Local (local governments) level

On the local level, the main actors involved in the planning process are the local governments and their institutions, planning consultancy companies, planning regions, the Ministry of Environmental Protection and Regional Development, and other public institutions. Other actors involved in local planning processes are developers, property owners, businesses, and civic actors. The local governments are responsible for developing and approving local planning documents. One exception is Detailed Plans that can be initiated by a property owner and prepared externally with the approval of the local government (Saeima 2011; Ministru kabinets 2014). Those local governments that do not have sufficient resources or capacity to ensure full preparation of the planning documents outsource the preparation to planning consultancy companies, retaining a primarily supervisory role (Akmentina 2022).

The relevant planning region monitors the preparation of the local sustainable development strategies, development programmes, spatial plans, and local plans. It provides opinions on the conformity of the draft local development strategies and programmes with the relevant regional planning documents and laws and regulations. The Ministry of Environmental Protection and Regional Development evaluates the conformity of local spatial plans and local plans with laws and regulations. The minister can suspend the binding regulations which approve the spatial plan or local plan if the ministry has identified a non-conformity with the existing legal framework. Other actors can be involved in the preparation of the local planning documents in different ways, e.g. through participation in local governance structures (e.g. commissions) or involvement in working groups (Saeima 2011).

The local planning documents include the (1) Sustainable Development Strategy, (2) Development Programme, (3) Spatial Plan, (4) Local Plan, and (5) Detailed Plan. The Development Strategy and Programme are considered strategic planning documents. The Development Strategy is a long-term spatial development planning document that outlines the vision, strategic objectives, development priorities, and spatial development perspective of the local government. The spatial development perspective describes and graphically illustrates the envisaged spatial structure of the whole municipal territory, including the main functional areas and structural elements, e.g. the settlement structure and proposals for development areas or centres, the spatial structure of nature areas, or main transport corridors and infrastructure objects. The Development Strategy is developed in accordance with the Sustainable Development Strategy of the Planning Region and takes into account the spatial development planning documents of adjacent local governments (Saeima 2011; Ministru kabinets 2014).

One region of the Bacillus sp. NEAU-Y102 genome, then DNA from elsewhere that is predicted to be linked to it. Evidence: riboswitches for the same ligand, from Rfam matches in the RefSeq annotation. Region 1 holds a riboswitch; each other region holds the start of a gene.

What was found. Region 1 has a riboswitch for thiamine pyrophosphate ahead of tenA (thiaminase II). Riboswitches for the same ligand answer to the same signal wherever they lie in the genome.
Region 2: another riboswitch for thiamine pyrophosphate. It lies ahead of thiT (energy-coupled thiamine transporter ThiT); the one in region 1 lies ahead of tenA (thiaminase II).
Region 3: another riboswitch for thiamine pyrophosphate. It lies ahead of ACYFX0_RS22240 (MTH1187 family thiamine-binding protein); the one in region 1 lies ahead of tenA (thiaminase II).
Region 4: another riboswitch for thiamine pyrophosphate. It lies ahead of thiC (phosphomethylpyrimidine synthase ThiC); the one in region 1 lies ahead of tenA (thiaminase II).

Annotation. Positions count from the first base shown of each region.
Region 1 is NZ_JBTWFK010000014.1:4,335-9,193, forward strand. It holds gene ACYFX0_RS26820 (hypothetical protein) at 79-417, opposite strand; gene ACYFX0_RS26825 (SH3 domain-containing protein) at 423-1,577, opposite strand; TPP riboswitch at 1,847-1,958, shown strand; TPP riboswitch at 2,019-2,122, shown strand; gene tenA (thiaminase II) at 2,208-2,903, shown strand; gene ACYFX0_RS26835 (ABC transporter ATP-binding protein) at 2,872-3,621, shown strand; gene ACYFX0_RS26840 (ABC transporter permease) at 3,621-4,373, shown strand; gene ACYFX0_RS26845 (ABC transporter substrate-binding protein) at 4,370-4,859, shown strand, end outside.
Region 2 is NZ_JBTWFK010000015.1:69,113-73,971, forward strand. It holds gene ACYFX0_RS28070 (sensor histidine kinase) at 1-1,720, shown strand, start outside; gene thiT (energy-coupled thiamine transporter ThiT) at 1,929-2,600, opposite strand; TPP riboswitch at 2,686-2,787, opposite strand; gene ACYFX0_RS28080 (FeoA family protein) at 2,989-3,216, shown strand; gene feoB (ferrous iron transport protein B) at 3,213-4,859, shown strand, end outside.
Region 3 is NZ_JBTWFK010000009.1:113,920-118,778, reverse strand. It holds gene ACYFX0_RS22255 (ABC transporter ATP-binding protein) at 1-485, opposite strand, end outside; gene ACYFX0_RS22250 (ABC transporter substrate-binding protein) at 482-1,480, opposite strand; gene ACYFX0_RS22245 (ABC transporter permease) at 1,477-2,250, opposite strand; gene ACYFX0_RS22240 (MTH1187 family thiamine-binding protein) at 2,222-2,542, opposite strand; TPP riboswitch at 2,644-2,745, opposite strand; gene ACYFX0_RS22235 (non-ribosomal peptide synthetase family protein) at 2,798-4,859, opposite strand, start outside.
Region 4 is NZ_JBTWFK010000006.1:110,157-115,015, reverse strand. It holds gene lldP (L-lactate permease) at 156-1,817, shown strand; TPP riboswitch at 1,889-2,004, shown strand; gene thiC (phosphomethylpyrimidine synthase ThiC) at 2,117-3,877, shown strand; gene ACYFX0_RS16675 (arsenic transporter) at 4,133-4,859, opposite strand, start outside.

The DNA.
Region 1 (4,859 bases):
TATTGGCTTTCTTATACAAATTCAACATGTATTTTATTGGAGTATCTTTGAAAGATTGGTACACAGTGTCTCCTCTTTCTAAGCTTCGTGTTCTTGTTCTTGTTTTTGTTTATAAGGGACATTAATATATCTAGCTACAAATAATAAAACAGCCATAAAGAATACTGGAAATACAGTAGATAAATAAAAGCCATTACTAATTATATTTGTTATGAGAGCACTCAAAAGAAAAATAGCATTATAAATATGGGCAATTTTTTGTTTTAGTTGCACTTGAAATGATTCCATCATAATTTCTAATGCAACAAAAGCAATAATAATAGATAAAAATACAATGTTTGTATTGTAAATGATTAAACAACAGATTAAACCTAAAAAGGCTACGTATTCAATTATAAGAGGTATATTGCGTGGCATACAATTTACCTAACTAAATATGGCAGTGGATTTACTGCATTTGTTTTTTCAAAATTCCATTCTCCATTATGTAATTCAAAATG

The Development Programme is a medium-term planning document, and includes an analysis of the current situation, trends and forecasts, medium-term development priorities, the action plan, and an investment plan. It also outlines the procedures for monitoring the implementation of the Development Programme. The action plan lists the envisaged activities, their implementation timeframe, the institution responsible for the implementation, funding sources, and outcomes. The investment plan provides a list of planned investment projects, their implementation timeframe, the institution responsible for the implementation, funding sources, and outcomes. The Development Programme is prepared in accordance with the local sustainable development strategy and takes into consideration spatial development planning documents at the national and regional level, as well as the spatial development planning documents of adjacent local governments (Saeima 2011; Ministru kabinets 2014).